Ruiz talked about the concept of GUI testing, why we should do it. He also explained why many engineer felt is hard to test GUI. Recording tools like XLoader and not easy to maintain and you cannot refactor the recording if the UI changes. So Ruiz proposed the idea of fluent testing, where you concentrate on testing the UI of the application, without delving deep in the UI toolkit. In other words, one does not want to test the operation of the Swing button, but because you want to navigate to the button of business action, which may go like this.

Name: Login Button
Action: Click on Button
Check: Assert Find Dialog called “Login Dialog” is Opened

Name: Login Dialog / Username
Action: Enter text at Text Field “Author_Daley”

Name: Login Dialog / Password
Action: Enter text at Password Field “p8ssw0rd”

Name: Login Dialog / Submit
Action: Click on Button “OK”
Check: Assert Find Dialog called “Login Dialog” is Closed

Please note that FEST is not exactly like this, but this is example of a weak domain specific language.

The point of the Alex’s presentation was that GUI testing can be just be simple. It is scriptable, refactorable and can be package into sub function and shared with a group of test methods. In other words you can write your own testing library for your project. Alex Ruiz was very good quality on the day and definitely one to watch for the future. It is same his conspirator could not help vocally, but I am quite sure she takes credit for the overall preparation.

S313977 – Functional Programming in Java – Nikita Ivanov, GridGain, Inc

Unfortunately I decided at the last minute not to go this one. So I cannot comment on it.

S314154 – Writing Domain-Specific Languages (DSLs), Using Groovy – Paul King, ASERT

There have been final technical sessions of conference, which are boring, uninspirational, lack lustré and boring. Let me assure you this technical session by Paul King, Groovy enthusiast, was exceptionable for a technical excellence and communicating information. If you are thinking about building Domain Specific Languages in Groovy and indeed in any other JVM language then this was one definitely worth a look. Paul King had a lot of slides and lots of knowledge and one can see that he does this presenting “thing” for living.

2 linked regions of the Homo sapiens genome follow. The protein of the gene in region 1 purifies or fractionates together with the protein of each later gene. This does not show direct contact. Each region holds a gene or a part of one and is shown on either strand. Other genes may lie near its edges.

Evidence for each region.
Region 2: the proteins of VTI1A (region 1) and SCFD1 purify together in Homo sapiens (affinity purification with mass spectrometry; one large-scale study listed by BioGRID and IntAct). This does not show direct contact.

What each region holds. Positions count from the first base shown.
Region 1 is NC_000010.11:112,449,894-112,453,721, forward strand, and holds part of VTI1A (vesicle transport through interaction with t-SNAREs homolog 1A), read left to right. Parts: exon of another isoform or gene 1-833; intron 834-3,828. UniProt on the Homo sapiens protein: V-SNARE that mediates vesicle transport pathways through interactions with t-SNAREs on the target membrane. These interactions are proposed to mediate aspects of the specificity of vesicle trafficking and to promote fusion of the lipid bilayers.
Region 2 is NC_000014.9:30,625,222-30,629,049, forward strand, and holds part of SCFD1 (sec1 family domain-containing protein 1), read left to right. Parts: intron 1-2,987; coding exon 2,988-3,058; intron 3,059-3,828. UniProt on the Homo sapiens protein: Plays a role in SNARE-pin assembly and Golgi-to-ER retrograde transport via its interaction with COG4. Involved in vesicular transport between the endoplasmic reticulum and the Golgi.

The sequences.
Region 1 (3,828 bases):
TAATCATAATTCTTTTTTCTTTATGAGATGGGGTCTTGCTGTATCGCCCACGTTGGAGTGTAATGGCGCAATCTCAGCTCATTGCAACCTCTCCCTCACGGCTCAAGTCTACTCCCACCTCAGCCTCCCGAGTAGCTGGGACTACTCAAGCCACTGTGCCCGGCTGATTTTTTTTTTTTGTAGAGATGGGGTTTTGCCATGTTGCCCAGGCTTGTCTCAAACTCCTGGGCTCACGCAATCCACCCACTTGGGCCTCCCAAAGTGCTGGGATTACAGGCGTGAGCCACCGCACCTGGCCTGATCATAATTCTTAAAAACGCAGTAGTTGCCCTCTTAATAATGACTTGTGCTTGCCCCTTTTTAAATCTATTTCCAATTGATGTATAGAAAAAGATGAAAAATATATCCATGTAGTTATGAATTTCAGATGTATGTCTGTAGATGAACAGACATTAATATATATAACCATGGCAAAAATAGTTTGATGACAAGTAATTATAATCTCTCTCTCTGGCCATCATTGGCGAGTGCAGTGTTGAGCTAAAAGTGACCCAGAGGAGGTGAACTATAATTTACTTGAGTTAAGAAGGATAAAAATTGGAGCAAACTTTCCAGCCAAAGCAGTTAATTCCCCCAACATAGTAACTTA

The session began by explaining some of the features of the Groovy in comparison to stock Java. As JVM language, dynamic in all of its beauty, Groovy has a high degree of ease-of-development. It has closures and a meta object programming model. Indeed, Paul King spent a lot of time describing Groovy Recipes or fast pace chuck of Groovy in Action before he got the MOP and DSL. Admittedly, if Groovy beginners or even intermediate may have required this quick refresher on concepts.

In general Paul King explained the three ways to create a DSL in Groovy: one can write a builder in the same way as XML or Html builder, one can take advantage of the Expando objects and then create Categories to simulate natural language behaviour and, probably for the advance developer, look at AST transformation. 

This is Peter Pilgrim, who is in San Francisco for the JavaOne 2010 conference. Out